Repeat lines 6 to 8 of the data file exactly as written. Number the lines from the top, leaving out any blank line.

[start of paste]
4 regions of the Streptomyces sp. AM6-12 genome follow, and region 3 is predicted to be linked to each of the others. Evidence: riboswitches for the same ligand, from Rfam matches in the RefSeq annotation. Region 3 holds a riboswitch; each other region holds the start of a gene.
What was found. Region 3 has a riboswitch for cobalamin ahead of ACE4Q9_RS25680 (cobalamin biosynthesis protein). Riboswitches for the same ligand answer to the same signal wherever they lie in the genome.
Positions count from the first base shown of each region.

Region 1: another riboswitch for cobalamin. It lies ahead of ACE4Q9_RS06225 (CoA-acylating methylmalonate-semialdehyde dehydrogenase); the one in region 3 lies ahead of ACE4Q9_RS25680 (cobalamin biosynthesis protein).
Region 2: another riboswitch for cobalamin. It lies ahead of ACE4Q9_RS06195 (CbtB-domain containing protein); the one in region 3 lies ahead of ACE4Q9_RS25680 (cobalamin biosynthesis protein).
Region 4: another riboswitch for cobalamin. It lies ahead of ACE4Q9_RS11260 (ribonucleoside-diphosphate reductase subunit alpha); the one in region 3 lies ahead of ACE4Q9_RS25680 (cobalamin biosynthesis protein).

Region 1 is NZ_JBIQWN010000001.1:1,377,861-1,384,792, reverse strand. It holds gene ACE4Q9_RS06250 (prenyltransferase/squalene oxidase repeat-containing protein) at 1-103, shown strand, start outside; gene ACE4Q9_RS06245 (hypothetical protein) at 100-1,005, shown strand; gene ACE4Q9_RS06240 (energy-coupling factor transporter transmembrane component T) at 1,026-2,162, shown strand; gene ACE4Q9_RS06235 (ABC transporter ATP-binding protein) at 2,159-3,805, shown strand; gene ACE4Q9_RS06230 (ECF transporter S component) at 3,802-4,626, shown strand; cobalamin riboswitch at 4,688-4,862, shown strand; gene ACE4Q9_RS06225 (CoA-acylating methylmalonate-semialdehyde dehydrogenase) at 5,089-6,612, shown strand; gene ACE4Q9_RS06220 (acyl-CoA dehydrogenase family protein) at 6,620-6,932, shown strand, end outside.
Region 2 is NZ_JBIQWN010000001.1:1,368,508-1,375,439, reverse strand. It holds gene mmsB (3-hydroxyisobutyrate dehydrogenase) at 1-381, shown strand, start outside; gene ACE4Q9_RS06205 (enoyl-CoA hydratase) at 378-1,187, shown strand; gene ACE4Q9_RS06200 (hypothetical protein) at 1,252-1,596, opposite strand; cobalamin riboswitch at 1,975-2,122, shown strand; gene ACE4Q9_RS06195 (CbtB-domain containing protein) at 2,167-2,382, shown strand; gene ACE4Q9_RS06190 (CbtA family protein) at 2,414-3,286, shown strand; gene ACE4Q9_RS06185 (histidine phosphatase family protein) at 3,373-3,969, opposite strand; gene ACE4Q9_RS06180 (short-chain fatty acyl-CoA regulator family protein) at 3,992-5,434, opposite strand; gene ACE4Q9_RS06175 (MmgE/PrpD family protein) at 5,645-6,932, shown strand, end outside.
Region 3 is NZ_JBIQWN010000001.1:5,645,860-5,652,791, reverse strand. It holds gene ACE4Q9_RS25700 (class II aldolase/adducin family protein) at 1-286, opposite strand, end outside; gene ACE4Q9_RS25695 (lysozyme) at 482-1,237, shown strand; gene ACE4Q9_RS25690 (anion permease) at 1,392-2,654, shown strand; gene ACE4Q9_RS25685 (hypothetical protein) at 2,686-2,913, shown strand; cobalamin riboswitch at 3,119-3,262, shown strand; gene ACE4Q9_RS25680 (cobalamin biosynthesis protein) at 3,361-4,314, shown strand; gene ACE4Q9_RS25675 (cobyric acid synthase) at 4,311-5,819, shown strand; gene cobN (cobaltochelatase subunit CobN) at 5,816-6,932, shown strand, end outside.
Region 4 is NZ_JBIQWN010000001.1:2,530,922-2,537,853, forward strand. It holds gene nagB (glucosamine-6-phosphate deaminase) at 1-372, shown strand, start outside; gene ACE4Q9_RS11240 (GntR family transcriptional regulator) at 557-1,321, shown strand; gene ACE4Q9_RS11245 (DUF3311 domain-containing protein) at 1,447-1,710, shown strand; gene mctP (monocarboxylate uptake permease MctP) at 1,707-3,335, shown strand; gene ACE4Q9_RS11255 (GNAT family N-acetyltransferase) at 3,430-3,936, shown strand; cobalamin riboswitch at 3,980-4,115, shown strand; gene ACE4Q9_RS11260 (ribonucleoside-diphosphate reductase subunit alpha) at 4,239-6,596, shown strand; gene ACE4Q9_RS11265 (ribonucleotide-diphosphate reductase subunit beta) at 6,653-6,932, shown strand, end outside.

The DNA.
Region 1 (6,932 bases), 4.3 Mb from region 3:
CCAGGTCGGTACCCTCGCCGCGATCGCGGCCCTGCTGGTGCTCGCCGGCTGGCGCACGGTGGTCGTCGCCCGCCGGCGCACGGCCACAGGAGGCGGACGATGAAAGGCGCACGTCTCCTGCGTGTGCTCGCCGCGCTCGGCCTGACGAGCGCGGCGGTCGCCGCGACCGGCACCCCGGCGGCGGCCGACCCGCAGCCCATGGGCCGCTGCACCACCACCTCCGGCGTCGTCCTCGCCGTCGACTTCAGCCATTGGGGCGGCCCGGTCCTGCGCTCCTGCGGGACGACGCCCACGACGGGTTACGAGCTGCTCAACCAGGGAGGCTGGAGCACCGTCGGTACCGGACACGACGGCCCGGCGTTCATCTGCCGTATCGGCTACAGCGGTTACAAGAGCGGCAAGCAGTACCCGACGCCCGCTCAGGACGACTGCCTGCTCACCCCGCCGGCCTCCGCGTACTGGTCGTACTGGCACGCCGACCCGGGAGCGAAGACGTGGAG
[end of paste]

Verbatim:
Region 4: another riboswitch for cobalamin. It lies ahead of ACE4Q9_RS11260 (ribonucleoside-diphosphate reductase subunit alpha); the one in region 3 lies ahead of ACE4Q9_RS25680 (cobalamin biosynthesis protein).

Region 1 is NZ_JBIQWN010000001.1:1,377,861-1,384,792, reverse strand. It holds gene ACE4Q9_RS06250 (prenyltransferase/squalene oxidase repeat-containing protein) at 1-103, shown strand, start outside; gene ACE4Q9_RS06245 (hypothetical protein) at 100-1,005, shown strand; gene ACE4Q9_RS06240 (energy-coupling factor transporter transmembrane component T) at 1,026-2,162, shown strand; gene ACE4Q9_RS06235 (ABC transporter ATP-binding protein) at 2,159-3,805, shown strand; gene ACE4Q9_RS06230 (ECF transporter S component) at 3,802-4,626, shown strand; cobalamin riboswitch at 4,688-4,862, shown strand; gene ACE4Q9_RS06225 (CoA-acylating methylmalonate-semialdehyde dehydrogenase) at 5,089-6,612, shown strand; gene ACE4Q9_RS06220 (acyl-CoA dehydrogenase family protein) at 6,620-6,932, shown strand, end outside.
Region 2 is NZ_JBIQWN010000001.1:1,368,508-1,375,439, reverse strand. It holds gene mmsB (3-hydroxyisobutyrate dehydrogenase) at 1-381, shown strand, start outside; gene ACE4Q9_RS06205 (enoyl-CoA hydratase) at 378-1,187, shown strand; gene ACE4Q9_RS06200 (hypothetical protein) at 1,252-1,596, opposite strand; cobalamin riboswitch at 1,975-2,122, shown strand; gene ACE4Q9_RS06195 (CbtB-domain containing protein) at 2,167-2,382, shown strand; gene ACE4Q9_RS06190 (CbtA family protein) at 2,414-3,286, shown strand; gene ACE4Q9_RS06185 (histidine phosphatase family protein) at 3,373-3,969, opposite strand; gene ACE4Q9_RS06180 (short-chain fatty acyl-CoA regulator family protein) at 3,992-5,434, opposite strand; gene ACE4Q9_RS06175 (MmgE/PrpD family protein) at 5,645-6,932, shown strand, end outside.